(Yeah, I used Usher to represent. Don’t judge me. I’ve been listening to him for 2 days now.)
Now, part of why these belief systems aren’t more incorporated into our culture is because they do not have a holy book, or the written word to guide the followers. Of course practices, stories and parables have been written down but you can’t just go to amazon and buy the holy text of Vodun. These belief systems are based on practice and guidance from the ancestors and spirit, which is totally different from the three monotheistic religions that are based in law and the written word and mostly devoid of any real spirit based influence. Now, don’t hit me with the ‘holy ghost” factor. I get it.
Now that all of that is done, let’s get to Mama Yemaya, Mama Watta, Yemoja. Her name is a contraction of Yey Omo Eja, which means Mother whose children are fish. It has been said that Yemaya followed her children when they were abducted on slave ships and recovered each and every one of them that were thrown over board. She stayed with her children as they found themselves in this New World. That is why, in the above mentioned countries, African Spirituality is infused into Catholicism and Christianity because Yemaya would not depart from her children. Yemaya is known as the Goddess of the Ocean. It is said that all of life began in the sea, and therefore all of life began with her.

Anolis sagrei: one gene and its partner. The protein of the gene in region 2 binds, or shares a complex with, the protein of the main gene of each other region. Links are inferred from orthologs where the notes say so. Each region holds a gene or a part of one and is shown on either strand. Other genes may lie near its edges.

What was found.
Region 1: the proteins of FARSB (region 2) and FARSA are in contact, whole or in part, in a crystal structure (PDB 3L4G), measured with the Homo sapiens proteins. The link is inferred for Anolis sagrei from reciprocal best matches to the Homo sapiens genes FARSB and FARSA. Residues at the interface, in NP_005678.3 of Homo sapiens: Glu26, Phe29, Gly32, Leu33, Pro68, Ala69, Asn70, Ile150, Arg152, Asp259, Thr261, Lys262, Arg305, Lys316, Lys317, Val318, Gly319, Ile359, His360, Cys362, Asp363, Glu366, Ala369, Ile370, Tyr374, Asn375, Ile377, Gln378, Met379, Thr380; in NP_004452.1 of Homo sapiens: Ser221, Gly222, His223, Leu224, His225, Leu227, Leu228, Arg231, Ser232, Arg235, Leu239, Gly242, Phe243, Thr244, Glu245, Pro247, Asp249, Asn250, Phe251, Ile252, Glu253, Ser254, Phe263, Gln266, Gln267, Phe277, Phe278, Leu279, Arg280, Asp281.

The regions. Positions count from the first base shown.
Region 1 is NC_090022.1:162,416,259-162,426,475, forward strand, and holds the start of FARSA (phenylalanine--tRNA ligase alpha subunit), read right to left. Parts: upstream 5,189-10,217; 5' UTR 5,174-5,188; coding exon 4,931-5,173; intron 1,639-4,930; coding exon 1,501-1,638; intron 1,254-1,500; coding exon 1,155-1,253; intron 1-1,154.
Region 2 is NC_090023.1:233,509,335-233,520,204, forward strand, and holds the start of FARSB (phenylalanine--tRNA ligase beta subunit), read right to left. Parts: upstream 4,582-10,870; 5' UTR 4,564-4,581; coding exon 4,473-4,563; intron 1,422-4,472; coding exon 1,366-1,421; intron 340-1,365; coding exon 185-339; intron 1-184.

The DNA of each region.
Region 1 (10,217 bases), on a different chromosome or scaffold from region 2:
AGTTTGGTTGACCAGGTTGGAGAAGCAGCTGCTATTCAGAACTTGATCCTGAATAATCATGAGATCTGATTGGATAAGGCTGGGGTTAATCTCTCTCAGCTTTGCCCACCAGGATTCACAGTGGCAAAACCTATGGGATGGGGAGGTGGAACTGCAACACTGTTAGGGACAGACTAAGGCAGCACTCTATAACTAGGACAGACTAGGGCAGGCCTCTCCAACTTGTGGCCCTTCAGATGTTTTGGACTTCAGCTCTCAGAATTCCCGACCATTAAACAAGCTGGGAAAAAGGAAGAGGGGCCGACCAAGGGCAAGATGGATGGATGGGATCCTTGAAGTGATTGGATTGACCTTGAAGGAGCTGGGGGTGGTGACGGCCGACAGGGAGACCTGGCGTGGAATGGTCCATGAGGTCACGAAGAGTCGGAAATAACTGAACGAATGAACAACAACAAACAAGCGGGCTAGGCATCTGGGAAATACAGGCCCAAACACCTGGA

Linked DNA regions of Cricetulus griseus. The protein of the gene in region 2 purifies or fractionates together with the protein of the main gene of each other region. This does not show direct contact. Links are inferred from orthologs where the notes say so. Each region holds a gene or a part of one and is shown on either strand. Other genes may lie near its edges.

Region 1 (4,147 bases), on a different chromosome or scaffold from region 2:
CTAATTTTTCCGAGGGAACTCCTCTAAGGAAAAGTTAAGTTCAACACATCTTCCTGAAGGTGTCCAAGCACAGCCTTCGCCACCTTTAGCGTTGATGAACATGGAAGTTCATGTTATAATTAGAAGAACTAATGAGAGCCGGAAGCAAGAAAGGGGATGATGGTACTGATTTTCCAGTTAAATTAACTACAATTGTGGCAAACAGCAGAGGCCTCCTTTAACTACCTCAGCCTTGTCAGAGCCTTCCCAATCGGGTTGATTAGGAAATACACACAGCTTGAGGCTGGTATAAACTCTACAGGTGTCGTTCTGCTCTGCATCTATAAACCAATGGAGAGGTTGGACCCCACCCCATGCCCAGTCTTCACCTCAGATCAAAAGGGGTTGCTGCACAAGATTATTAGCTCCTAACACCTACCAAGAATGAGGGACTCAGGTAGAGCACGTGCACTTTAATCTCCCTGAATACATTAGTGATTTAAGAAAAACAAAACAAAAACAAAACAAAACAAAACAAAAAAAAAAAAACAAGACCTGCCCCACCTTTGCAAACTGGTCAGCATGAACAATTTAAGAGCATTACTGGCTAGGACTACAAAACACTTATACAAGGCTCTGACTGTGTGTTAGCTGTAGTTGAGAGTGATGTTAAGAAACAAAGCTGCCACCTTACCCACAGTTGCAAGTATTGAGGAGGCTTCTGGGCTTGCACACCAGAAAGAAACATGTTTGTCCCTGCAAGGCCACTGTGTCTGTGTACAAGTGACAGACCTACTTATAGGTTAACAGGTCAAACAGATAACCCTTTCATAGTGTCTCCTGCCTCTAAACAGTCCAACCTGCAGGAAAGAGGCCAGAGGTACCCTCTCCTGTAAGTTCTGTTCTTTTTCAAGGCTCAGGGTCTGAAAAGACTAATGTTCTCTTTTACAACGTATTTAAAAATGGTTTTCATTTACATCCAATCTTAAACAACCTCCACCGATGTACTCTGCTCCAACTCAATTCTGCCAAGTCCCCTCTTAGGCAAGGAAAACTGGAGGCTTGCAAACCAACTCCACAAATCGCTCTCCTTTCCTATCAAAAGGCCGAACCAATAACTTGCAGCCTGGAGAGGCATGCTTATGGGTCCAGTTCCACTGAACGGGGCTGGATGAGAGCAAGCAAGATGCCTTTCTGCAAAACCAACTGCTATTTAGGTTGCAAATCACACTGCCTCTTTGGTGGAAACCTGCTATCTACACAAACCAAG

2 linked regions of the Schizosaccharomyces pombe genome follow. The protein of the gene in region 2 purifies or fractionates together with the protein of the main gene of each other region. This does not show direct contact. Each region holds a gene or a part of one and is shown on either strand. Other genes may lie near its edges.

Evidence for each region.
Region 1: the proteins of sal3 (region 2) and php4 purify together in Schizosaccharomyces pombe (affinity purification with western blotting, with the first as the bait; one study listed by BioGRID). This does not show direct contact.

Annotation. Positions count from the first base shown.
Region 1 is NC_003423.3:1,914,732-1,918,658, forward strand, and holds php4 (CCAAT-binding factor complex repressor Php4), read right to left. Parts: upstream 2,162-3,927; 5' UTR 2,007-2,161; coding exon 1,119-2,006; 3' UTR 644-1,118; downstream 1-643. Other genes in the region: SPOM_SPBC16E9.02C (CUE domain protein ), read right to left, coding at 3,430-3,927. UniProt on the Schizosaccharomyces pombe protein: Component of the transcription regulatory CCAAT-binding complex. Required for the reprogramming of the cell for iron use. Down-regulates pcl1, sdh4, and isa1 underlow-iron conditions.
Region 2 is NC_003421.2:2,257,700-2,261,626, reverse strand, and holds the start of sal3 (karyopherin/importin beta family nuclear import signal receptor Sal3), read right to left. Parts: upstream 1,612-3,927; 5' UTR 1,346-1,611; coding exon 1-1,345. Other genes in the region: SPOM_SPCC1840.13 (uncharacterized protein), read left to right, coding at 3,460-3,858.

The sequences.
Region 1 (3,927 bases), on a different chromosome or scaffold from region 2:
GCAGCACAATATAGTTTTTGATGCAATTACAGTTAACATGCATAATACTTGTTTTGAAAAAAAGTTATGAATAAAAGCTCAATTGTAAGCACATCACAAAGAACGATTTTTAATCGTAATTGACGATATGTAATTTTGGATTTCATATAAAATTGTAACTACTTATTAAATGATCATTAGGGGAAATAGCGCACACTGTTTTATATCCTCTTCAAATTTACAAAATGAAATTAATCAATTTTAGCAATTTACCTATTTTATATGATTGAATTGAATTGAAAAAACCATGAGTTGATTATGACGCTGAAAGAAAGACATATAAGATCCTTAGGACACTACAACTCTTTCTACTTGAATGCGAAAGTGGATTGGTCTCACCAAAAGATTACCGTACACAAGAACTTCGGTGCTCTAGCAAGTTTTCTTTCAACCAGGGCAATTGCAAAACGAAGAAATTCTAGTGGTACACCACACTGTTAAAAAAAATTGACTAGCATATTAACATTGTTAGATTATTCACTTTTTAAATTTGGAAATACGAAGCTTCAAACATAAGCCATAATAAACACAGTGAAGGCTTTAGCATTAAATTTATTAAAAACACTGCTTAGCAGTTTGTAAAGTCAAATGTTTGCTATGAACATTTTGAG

Yemaya is the ultimate Mother. You know how much reverence is given to the Virgin Mary. That and more is given to Yemaya. Yemaya is strongly protective and cares for all her children. She is known for curing infertility and is slow to anger, but like the ocean, can destroy everything in her path. She is life, as she represents water and nothing can live without water.